Dry skin and diseases

  • Xerosis is pathological dry skin which could be caused by different underlying conditions. Xerosis comes from the Greek ‘Xero’ (meaning ‘dry’) and ‘osis’ (meaning ‘disease’). 
  • Keratosis Pilaris (sometimes referred to as ‘chicken skin’) is a common condition linked to dry skin. It is caused when too much keratin builds up in the skin’s hair follicles. Areas of affected skin – most commonly found on the back of the upper arms – are covered with lots of small white or slightly red spots, and skin feels rough and uneven. 
  • Atopic Dermatitis and Psoriasis are also linked to dryness. Typically, skin with these conditions looks reddened, flaky, and is very itchy. 
  • Metabolic conditions such as Diabetes mellitus and kidney diseases can also increase the risk of dry skin.
 

Extremely dry and flaky skin
Skin with conditions such as Atopic Dermatitis and Psoriasis may look reddened and flaky and could be subject to intense itching.

If you need further information to help you identify the cause of your skin complaint, and which treatment route to take, the skin test may be a useful diagnostic tool.

If you are worried or unsure about your symptoms, or they are becoming worse, we recommend you see your doctor or dermatologist for a face-to-face consultation.

CAUSES & TRIGGERS

Understanding the causes of dry body skin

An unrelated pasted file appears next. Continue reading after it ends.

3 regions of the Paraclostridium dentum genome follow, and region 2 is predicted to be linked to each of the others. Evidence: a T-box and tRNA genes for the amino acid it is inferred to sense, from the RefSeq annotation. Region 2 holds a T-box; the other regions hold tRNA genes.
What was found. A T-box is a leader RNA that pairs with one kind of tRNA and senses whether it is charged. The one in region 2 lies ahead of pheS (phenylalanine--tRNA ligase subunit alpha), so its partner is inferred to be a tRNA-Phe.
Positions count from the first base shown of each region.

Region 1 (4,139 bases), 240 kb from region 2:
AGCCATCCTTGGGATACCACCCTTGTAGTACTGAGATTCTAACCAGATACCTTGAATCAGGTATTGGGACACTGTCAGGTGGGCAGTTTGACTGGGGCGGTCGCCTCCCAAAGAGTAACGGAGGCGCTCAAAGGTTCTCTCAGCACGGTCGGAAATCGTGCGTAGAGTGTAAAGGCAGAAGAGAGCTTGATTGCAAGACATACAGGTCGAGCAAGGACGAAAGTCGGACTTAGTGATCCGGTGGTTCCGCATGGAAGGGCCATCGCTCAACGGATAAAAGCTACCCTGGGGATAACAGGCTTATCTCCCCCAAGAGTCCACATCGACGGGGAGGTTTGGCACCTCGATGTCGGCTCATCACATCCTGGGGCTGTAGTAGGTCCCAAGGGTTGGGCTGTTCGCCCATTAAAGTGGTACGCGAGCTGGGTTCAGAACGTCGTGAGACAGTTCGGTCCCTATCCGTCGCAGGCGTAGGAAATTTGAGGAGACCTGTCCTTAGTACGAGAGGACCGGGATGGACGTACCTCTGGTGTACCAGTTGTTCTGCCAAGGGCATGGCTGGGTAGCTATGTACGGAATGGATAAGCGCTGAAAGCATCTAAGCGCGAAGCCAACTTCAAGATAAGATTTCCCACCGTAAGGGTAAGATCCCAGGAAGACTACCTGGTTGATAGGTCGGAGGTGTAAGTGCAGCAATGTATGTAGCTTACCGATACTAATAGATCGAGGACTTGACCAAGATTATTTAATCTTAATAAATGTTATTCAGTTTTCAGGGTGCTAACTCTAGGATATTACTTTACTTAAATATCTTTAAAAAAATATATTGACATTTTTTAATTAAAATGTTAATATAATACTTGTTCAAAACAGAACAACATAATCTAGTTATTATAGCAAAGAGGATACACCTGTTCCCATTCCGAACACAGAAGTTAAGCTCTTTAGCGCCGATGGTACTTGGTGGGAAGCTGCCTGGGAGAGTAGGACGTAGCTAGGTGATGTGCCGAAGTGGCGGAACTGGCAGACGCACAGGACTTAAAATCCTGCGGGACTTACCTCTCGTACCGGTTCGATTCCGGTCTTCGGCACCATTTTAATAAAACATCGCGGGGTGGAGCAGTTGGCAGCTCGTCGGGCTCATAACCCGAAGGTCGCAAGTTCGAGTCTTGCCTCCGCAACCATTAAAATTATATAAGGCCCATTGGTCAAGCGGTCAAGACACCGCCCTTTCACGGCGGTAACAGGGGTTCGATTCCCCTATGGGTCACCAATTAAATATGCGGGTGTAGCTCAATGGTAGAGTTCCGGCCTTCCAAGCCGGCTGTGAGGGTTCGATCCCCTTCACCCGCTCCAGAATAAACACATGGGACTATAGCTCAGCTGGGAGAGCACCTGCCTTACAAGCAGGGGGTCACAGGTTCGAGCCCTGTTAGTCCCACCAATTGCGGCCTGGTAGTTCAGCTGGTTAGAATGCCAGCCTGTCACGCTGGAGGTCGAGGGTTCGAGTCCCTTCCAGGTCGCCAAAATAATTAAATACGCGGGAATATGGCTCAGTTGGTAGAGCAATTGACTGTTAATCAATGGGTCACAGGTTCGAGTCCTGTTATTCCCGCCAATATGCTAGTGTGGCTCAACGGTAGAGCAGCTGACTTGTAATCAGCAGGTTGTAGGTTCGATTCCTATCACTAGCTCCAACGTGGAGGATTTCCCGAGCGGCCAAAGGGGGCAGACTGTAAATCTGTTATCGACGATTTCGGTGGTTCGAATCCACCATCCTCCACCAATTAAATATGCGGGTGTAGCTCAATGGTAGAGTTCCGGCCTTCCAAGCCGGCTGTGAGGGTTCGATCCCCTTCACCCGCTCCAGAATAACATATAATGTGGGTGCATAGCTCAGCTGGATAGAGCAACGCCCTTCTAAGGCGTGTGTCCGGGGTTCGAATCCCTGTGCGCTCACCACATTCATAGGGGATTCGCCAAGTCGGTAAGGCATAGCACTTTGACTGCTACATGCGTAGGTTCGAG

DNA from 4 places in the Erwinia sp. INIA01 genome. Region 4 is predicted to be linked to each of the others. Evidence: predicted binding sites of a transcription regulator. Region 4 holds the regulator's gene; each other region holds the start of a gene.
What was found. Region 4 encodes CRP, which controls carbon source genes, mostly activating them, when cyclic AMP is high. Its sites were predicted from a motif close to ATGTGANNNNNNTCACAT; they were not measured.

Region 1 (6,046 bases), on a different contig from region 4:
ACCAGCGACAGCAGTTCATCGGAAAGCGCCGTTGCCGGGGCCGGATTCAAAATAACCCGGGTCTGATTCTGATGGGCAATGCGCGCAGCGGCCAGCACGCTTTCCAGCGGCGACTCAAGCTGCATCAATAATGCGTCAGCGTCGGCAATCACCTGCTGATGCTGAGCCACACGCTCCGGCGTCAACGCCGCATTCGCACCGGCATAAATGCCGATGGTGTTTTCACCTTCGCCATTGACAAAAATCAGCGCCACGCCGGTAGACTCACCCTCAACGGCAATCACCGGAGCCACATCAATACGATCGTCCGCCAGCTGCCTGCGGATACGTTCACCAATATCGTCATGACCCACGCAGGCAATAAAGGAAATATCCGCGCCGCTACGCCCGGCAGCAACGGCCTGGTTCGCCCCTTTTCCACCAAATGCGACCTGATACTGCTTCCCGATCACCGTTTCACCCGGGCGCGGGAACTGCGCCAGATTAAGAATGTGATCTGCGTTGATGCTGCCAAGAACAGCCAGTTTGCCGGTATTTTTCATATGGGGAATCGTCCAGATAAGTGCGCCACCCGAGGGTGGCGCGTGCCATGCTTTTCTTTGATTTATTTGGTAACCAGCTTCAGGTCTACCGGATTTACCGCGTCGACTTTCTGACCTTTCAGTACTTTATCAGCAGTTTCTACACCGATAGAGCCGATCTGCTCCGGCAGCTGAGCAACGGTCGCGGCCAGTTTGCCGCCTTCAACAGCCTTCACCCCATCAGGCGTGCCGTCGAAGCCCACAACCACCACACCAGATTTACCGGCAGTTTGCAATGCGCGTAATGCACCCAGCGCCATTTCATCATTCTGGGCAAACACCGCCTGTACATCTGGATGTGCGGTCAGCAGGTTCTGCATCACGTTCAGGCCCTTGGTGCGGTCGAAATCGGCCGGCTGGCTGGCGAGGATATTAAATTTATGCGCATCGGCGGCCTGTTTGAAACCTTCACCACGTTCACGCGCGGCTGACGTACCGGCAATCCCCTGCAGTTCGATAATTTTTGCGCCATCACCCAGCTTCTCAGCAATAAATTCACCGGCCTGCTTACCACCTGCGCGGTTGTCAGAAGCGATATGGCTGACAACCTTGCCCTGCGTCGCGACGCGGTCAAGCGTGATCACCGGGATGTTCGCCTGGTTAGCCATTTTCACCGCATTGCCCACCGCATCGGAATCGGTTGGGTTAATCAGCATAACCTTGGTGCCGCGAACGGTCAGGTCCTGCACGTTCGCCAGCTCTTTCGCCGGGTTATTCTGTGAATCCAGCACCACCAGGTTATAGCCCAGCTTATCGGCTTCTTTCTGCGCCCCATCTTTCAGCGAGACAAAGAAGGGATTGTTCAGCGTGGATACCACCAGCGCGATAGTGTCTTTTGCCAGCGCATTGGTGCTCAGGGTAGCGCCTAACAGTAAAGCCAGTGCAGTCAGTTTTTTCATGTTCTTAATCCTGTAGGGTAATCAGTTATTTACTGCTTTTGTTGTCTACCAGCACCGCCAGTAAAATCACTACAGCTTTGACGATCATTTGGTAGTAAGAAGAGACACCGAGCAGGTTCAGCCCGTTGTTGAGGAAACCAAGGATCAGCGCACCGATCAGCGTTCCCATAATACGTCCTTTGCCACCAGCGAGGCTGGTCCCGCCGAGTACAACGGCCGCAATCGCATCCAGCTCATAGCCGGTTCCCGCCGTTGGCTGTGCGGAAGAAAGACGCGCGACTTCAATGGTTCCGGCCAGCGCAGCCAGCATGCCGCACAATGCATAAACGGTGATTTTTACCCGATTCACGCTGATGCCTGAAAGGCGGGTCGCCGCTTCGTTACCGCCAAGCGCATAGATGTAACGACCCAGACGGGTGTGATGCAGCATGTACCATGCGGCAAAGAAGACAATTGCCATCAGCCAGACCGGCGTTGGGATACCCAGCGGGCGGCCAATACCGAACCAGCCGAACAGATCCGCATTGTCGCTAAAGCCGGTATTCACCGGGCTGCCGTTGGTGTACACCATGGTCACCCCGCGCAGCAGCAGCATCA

There are many causes and contributing factors to dry body skin, from environmental influences and inappropriate skin care to medical conditions such as Atopic Dermatitis, Keratosis Pilaris and Psoriasis. The skin acts as the body’s barrier, but this means it is exposed to both external and internal influences. 

External factors

  • External factors cause the skin’s natural barrier function to become compromised, resulting in increased moisture loss through the skin.
  • A breakdown in the skin’s surface barrier due to vital lipids being washed away prevents the skin from binding in moisture, and the rate of moisture loss increases. 
 

Illustration of Natural Moisturising Factors evaporating out through the skin
A deficiency of water-binding Natural Moisturising Factors (NMFs) leaves the upper layers of the skin dehydrated.

External triggers

The main external causes of the process described above are environmental triggers and inappropriate skincare:

Environmental triggers:

  • Harsh weather conditions: hot, cold and dry air disrupt the skin´s barrier function.